Does the timber industry have crews out hunting ecoterrorists?

Where are Greenpeace's SWAT teams for polluters?

We have public servants who have been selected and trained to enforce laws, and legislators elected to create law. These institutions have standards they have to meet and are at least technically open to public scrutiny and oversight.

Private organizations like the ASPCA have neither standards nor oversight and should not try to act like public ones.

Sunday, February 19, 2006

Grand Ole Opry

This weekend I did one of the things I have always wanted to do. I went to Nashville to attend the Grand Ole Opry. It was in the Ryman Auditorium which added to the enjoyment.

The show as usual for the Opry had a wide variety of musical performers. From bluegrass, to cajun to cowboy to country.

The headliners of the show (i.e. the ones that would be on television) were Emmy Lou Harris, Elvis Costello, Gillian Welch and David Rawlins. They had the prime hour of the show and were fantastic. One of the lighter moments came when Welch commented how proud she and Rawlins were to be an a Hillbilly band with Costello and Harris. And they were. It was set up as a sounded like a traditional hillbilly band.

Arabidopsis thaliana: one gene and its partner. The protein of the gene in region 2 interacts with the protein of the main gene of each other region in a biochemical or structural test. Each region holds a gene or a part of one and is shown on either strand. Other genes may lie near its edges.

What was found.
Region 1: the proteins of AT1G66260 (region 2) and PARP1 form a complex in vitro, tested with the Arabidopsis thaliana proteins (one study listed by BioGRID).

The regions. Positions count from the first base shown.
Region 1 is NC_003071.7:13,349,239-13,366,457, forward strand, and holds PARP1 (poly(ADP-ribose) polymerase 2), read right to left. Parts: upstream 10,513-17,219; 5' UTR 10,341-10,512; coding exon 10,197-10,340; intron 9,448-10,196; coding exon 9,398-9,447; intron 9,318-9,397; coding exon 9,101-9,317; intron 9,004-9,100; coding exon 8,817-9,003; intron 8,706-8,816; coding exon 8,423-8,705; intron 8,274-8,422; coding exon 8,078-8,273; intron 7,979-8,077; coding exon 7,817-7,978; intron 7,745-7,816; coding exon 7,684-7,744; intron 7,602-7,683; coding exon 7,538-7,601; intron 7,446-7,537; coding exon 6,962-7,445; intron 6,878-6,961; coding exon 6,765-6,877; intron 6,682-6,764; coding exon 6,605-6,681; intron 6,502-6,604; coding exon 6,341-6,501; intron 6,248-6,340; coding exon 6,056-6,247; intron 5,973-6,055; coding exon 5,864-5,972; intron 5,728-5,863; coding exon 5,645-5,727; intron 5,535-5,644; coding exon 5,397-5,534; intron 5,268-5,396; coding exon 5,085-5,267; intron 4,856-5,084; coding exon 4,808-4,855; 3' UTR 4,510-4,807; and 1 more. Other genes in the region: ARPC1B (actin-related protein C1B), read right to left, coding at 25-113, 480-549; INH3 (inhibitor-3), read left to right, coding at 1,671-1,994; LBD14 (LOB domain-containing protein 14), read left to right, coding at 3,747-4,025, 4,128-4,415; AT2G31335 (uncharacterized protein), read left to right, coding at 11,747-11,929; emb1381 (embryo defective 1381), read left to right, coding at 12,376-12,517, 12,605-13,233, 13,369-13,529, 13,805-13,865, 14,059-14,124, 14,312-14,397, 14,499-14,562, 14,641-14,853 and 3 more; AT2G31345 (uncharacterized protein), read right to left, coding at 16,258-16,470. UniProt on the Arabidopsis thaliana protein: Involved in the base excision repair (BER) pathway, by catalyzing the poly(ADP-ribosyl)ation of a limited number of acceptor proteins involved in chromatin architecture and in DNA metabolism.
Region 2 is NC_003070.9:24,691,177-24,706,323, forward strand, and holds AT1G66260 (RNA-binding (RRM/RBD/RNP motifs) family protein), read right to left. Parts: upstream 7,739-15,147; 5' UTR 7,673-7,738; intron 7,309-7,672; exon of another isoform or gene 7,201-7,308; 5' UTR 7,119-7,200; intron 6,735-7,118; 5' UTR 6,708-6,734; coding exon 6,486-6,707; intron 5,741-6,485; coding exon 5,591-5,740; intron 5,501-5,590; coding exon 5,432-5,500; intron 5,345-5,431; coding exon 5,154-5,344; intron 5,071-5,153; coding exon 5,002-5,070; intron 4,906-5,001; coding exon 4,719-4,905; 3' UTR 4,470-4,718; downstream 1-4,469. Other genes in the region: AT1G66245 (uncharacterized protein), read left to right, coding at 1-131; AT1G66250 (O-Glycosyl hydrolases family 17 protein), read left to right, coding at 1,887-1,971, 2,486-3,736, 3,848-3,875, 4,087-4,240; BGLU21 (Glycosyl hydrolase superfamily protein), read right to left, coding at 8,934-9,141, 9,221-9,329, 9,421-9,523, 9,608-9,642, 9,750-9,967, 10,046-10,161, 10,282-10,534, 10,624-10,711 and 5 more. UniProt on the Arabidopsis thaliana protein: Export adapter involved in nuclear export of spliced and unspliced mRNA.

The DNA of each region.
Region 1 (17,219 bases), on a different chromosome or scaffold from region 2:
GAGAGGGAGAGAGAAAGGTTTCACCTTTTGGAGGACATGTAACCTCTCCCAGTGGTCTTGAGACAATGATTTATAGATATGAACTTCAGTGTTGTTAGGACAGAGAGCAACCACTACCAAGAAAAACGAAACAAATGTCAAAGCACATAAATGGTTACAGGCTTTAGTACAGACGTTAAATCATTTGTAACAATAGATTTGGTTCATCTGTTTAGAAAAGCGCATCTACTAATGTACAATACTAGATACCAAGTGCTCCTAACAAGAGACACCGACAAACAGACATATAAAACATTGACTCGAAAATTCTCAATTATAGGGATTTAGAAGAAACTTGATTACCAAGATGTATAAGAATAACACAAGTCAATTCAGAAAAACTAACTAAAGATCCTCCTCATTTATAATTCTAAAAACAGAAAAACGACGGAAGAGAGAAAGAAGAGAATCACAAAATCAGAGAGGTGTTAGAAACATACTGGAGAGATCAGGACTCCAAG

The other highlight of the night came at the end as Vince Gill came out to close the show. After one song by himself, the song he performed last was one (I am not sure of the title) that he had recorded that day for his next album. It was a wonderful jazz number done with Diana Krall who came on unannounced and sang it with him. Who knew that Vince Gill could sing and play jazz. Look for it. After they finished Bill Anderson, who was hosting that section of the show, commented that after that, he didn't smoke but needed a cigarette.

The night was not without it problems though. While walking back to my car, I slipped on some ice, and sliced my thumb open on a metal grate in the sidewalk which meant I got to spend a couple of hours in a very nice emergency room getting eight stiches and a tetnus shot.

Thursday, February 16, 2006


I have been following the Cheney shooting story and contemplating whether or not to comment. I was rather annoyed by some defenders of the VP who blamed Mr. Whittington for the accident. The first I learned from my father when he taught me gun safety was that I was responsible for the weapon. It is the shooter's responsibility to identify any risks and not shoot another hunter. In this instance Cheney made a mistake, as he admitted to Brit Hume. He was responsible and he blew it.